Famed Peruvian Author Imparts Wisdom for Next-Generation of Liberals
Standing tall behind the podium before the Italian crowd, famed Peruvian writer and Nobel laureate author Mario Vargas Llosa spoke with confidence and fervor. He was surrounded by ideological friends.
“It is only liberalism which promises the liberty of the individual,” he expressed in smooth Peruvian Spanish. “Faced against corruption, incompetence, and autocratic governments, it is liberalism which guards these principles of human rights we hold so dear.”
The crowd cheered.
Of course, they were sympathetic to his message. Here was one of the most famed Spanish-language writers calling attention to classical-liberal values, emphasizing the immense human progress that free economies and free individuals have realized.
Faced against corruption, incompetence, and autocratic governments, it is liberalism which guards these principles of human rights we hold so dear.
On October 13, Vargas Llosa received the Bruno Leoni Prize at the 10th Anniversary dinner of the Bruno Leoni Institute, a free-market think tank, in Milan, Italy. The audience was made up of approximately 540 influential Italian businesspeople, politicians, high-society intellectuals, and student activists.
The Italian students who invited me, themselves great fans of Vargas Llosa, were quite surprised by the booming presence of a man known more in Italy for his written words than his performed rhetoric. His pronouncements were saturated with optimistic outlooks for the current age.
“There are so many people, institutions like this one fighting for individual liberties,” he said. “These are liberal principles and liberal ideas. Even in a time of so much fanaticism, left and right, religions and terrorism, the world is more free and people are remembering the liberal principles which have brought us such prosperity and freedom.”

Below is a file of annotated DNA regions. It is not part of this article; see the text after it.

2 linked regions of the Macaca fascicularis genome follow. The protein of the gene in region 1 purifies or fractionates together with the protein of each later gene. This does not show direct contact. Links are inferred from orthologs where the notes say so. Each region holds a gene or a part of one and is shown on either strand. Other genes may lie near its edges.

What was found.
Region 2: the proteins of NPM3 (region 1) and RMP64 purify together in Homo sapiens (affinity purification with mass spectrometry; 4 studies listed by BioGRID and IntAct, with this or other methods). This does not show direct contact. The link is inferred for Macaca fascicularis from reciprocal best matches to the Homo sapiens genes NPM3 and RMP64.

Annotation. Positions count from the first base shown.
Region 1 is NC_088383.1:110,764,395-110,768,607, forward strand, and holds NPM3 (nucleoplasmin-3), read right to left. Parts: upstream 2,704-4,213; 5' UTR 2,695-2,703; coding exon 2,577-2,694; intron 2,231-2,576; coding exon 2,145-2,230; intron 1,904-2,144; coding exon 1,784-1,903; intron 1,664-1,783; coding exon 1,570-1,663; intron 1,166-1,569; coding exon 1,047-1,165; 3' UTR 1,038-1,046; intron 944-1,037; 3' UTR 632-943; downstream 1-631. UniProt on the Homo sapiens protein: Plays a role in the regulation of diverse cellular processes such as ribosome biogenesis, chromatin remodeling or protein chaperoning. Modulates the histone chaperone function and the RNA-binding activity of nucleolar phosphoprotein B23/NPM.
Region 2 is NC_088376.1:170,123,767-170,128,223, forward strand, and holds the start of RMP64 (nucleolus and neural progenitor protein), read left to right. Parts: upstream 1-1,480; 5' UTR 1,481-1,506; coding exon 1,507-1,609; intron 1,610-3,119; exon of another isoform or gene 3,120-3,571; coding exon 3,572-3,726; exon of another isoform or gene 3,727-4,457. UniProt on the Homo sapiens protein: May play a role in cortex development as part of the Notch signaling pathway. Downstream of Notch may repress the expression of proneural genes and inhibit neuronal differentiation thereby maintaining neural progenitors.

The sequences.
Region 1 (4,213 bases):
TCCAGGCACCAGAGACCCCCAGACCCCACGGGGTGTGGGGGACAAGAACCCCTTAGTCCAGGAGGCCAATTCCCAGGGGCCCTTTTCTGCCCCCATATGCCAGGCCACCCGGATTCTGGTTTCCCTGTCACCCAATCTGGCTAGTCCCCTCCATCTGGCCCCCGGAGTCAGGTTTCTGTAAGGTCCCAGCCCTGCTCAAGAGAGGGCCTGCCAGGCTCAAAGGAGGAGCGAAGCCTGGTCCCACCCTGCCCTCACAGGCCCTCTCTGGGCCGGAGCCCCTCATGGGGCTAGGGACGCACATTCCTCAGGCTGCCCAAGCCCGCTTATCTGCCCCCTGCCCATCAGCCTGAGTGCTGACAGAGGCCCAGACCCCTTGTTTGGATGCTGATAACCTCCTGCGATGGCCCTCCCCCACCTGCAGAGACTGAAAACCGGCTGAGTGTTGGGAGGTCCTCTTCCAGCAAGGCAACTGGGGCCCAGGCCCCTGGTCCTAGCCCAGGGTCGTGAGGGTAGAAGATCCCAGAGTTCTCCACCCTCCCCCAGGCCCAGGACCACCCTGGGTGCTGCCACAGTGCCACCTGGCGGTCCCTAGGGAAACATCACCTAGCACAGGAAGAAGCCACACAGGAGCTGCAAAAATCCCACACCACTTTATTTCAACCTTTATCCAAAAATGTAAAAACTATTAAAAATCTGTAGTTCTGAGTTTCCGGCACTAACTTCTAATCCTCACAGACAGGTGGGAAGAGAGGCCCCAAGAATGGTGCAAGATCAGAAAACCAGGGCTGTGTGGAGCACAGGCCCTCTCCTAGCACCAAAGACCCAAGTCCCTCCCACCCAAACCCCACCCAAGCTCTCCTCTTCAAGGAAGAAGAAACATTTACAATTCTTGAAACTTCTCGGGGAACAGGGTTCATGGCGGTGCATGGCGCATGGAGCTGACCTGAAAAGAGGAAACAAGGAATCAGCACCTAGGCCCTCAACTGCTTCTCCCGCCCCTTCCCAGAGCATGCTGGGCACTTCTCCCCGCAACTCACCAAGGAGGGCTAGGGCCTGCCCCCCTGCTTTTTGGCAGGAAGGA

He touched on his former sympathies with radical Marxism, carried out to devastating effect in so many countries in the world, including in Latin America.
“Communism was a total oppressor of people,” he said. “And what has taken its place has been a greater liberty, both personal and economic, and liberalism is what we must thank for that. We have to think that humanity has never been more free. We have never had so many individuals living free from oppression and autocratic regimes.”
“Never before has the continent of Latin America lived in a freer time than today. Never before have Latin-American countries been free from the hands of dictators and autocrats. We have one in particular which is the opposite: Venezuela. But for the grand majority of the continent, they are government by democracy and the idea of human rights,” said Vargas Llosa. “Never before have we had so much peace and such a low level of violence.”
In his novels and public life, Vargas Llosa has always been at the forefront of criticizing policies initiated by governments.
He lost a hard-fought battle to win the Peruvian Presidency in 1990 against Alberto Fujimori, seeking to push forward privatization to make Peru a more competitive economy. Fujimori was ousted a decade later for corruption and human-rights abuses.
We need not only personal and individual liberty, but also economic liberty, to empower individuals in the market.
I was able to meet Vargas Llosa briefly and thank him for his captivating stories and speech. He was humble, reserved, and kind.
His remarks on the European Union were particularly fascinating to me, especially as someone uprooted from North America to Europe.
“We have the European Union, one of the great liberal experiments of our time. We have a free continent where liberties are secured and guarded.” The crowd erupted with proud cheers.
“We need not only personal and individual liberty, but also economic liberty, to empower individuals in the market,” he said as he ended his speech. “We’ve never experienced a better time than right now, the moment in which we are living.”